Clip 1- Neck pickup soloed with tone at 25 percent
Clip 2- Bridge pickup soloed with tone fully cut
Clip 3- Both pickups with tone at 100 percent
Due to their comfortable fretboard navigation, lighter string tension, or general feeling against the body, short-scale basses are the instruments of choice for many professionals and amateurs. Paul McCartney, Stanley Clarke, and Jack Bruce favored short-scale basses, and that tradition continues with modern masters like Matt Garrison and Owen Biddle. In turn, plenty of bass manufacturers have lent their vision to these playable powerhouses, which brings us to Italia Guitars—a company known for designs that are heavily influenced by classic styling. Their latest bass, the Maranello Cavo, packs a ton of vintage vibe into a 30"-scale semi-hollowbody frame. And while it’s true that Maranello, Italy, is also the home of Ferrari, players will be pleased to know that the Cavo is priced to suit more sensible budgets.
Nooks and Looks
At first glance, it’s easy to assume that the Maranello Cavo was crafted by hip Italian builders who were influenced by trends of the ’50s and ’60s. The smooth single-cut shape is enhanced by white binding and a stunning racing-green finish that sparkled delightfully in the light and shifted to opaque hues (almost black) in darker settings. As its name implies, the Cavo (Italian for “hollow”) utilizes a semi-hollow mahogany body. The split f-hole sweeping across the body is a cool take on a classic shape and a beautiful way to reveal the chambered interior. Italia also constructed the neck out of mahogany and topped it with a bound-rosewood fretboard.
Classic aesthetics continue through the hardware and electronics. A Tune-o-matic-style bridge paired with an Italia-branded stop tailpiece preserves the intended aesthetics while transferring string vibrations. The passive Toaster humbucker pickups are Italia’s take on the toaster-style design, and are wired to a 3-knob configuration for volume, blend, and tone.
In terms of balance, sitting with the Cavo was comfortable. It maintained a consistent position whether I rested the bass on my thigh or situated it in a classical-guitar posture. The 30" scale was easy to navigate and little accommodation was required when reaching for notes past the 15th fret. The Cavo did struggle a little when strapped, in that no matter the angle I placed the bass, it always wanted to settle back into a horizontal orientation. That said, this was tolerable with the short-scale instrument since my left hand could reach all of the notes with ease. And if you prefer a straighter playing angle, you won’t find this to be much of an issue at all.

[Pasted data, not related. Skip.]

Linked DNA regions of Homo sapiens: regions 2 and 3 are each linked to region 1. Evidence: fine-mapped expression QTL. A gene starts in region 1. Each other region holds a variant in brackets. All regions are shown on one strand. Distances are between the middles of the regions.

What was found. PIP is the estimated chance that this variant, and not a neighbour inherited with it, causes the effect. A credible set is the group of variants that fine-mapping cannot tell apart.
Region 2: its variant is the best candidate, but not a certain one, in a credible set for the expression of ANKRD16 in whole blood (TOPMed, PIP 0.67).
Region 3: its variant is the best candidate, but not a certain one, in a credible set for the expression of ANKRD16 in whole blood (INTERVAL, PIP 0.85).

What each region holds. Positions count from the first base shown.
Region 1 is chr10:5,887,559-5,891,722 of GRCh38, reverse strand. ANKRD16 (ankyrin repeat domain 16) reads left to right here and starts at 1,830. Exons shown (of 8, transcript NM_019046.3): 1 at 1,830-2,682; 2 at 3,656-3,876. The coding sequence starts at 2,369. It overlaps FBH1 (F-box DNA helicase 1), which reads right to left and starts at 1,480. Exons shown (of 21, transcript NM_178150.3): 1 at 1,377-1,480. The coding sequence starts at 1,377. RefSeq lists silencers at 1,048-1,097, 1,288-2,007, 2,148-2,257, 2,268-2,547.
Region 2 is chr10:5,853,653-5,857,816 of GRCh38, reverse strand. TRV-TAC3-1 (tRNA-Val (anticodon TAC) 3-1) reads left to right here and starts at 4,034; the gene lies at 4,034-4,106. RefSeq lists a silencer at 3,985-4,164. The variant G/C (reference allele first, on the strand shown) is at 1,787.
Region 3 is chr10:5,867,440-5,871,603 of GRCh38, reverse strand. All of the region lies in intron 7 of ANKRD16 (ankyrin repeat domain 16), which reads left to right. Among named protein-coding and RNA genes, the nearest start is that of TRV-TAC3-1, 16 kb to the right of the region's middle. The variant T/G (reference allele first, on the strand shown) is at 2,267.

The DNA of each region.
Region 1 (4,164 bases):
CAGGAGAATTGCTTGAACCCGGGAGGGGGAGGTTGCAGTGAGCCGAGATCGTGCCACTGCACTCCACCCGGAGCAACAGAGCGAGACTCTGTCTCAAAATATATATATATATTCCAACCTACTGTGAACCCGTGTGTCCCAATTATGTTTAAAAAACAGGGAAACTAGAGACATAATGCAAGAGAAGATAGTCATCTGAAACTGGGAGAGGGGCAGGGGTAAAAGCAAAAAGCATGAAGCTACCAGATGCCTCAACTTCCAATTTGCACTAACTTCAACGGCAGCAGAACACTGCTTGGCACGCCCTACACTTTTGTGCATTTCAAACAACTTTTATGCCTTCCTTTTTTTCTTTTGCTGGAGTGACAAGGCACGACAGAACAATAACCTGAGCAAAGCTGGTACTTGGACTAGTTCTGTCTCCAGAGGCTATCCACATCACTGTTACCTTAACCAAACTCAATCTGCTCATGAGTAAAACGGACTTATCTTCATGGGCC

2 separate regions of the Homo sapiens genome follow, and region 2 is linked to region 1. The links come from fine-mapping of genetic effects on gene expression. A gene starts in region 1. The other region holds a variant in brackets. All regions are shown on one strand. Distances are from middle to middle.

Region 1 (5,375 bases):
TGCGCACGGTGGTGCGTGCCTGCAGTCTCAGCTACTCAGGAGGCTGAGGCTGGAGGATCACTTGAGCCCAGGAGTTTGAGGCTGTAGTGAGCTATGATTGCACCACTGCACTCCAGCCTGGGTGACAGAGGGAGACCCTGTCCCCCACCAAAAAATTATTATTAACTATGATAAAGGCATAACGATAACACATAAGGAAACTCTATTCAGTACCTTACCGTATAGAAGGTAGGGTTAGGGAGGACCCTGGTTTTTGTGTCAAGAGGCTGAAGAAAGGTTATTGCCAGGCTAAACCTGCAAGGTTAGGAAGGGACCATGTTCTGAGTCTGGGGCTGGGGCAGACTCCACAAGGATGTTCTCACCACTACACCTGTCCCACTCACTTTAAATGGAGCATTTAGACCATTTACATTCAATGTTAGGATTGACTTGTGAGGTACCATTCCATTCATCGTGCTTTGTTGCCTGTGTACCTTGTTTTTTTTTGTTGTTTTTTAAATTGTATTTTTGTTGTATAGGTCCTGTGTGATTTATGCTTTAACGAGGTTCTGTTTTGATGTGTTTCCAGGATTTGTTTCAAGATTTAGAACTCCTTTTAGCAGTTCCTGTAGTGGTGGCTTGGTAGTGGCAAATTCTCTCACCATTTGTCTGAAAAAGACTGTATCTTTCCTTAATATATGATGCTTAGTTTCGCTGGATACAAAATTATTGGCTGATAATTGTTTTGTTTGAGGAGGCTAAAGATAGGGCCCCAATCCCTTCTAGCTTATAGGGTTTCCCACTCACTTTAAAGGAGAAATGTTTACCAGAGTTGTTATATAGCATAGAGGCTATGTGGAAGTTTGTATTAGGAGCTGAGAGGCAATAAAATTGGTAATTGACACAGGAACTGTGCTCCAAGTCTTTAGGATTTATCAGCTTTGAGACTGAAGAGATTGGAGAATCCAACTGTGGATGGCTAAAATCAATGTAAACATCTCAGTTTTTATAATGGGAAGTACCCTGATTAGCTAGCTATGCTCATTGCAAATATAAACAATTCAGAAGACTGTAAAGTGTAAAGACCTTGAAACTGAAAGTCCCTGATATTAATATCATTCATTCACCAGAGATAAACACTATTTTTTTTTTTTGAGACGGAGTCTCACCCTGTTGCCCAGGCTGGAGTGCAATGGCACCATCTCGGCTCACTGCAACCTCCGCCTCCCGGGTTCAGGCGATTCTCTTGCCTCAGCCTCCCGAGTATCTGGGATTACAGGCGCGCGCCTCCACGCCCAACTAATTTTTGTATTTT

There is a unique spectrum of tones living in the Maranello Cavo. After plugging into a Bergantino B|Amp paired with a Bergantino HD112 cab, I rolled the blend knob all the way forward and soloed the neck pickup, which produced deep timbres. This setting projected the characteristics of the semi-hollowbody design with a slight top-end sparkle. Cranking the blend control in the opposite direction revealed a pointed, mid-heavy sound from the bridge pickup that was impressively barky with a woody snap. Balancing the blend knob combined the qualities of both pickups and delivered a sound that, to my ears, could best be described as a fusion of acoustic bass guitar and piano. The MVP in the electronics department was the tone knob, which changed the shape of these sounds from present and ping-y to dark and warm with a quick twist of the dial.
While I celebrated the style and sounds of the Cavo, I did have a couple of minor concerns. A few of the frets on our test bass had height issues, which caused some buzz. Any competent repairman could easily resolve this, but nonetheless, it’s a fix that costs money. And while I know Tune-o-matic-style bridges and stop tailpieces are appreciated by many, I personally find they’re not able to provide super accurate string-height adjustments, which can be a bit frustrating at times.
I played the Maranello Cavo at a songwriter’s jam session, where a variety of styles tested the instrument’s versatility. The rig of choice was an Ampeg V-4B with an Ampeg 2x12 cabinet. A song heavily influenced by the Beatles was first, so I attempted to transform the Cavo into a Macca machine. Soloing the neck and dialing down the tone got me close to McCartney’s famous Hofner timbre, and I was able to confidently serve the song with a thick, bouncing bass tone. This setting worked nicely for a Latin-inspired song as well, for which I applied a thumb-muting technique to replicate an upright bass. I also had a lot of fun playing an instrumental rooted in ’70s jazz-fusion, where I soloed the bridge pickup and delivered tight, Jaco-like sounds with a hint of acoustic resonance. By the end of night, the Cavo successfully provided enough tonal flexibility to satisfy the spectrum of songs.
Italia has crafted a fun instrument with style, sonic versatility, and pleasing articulation. The Maranello Cavo would be a great option for transitioning guitarists, those with small hands, short-scale aficionados, or a seasoned bassist looking to delve into the short-scale world. This is a bass that, despite a couple of minor concerns, could serve as a go-to instrument for a number of different musical settings. So if you’re looking for a comfy short-scale instrument that’s wrapped up in a very nice-looking semi-hollow package, place Italia’s latest on your must-try list.
Watch the Review Demo: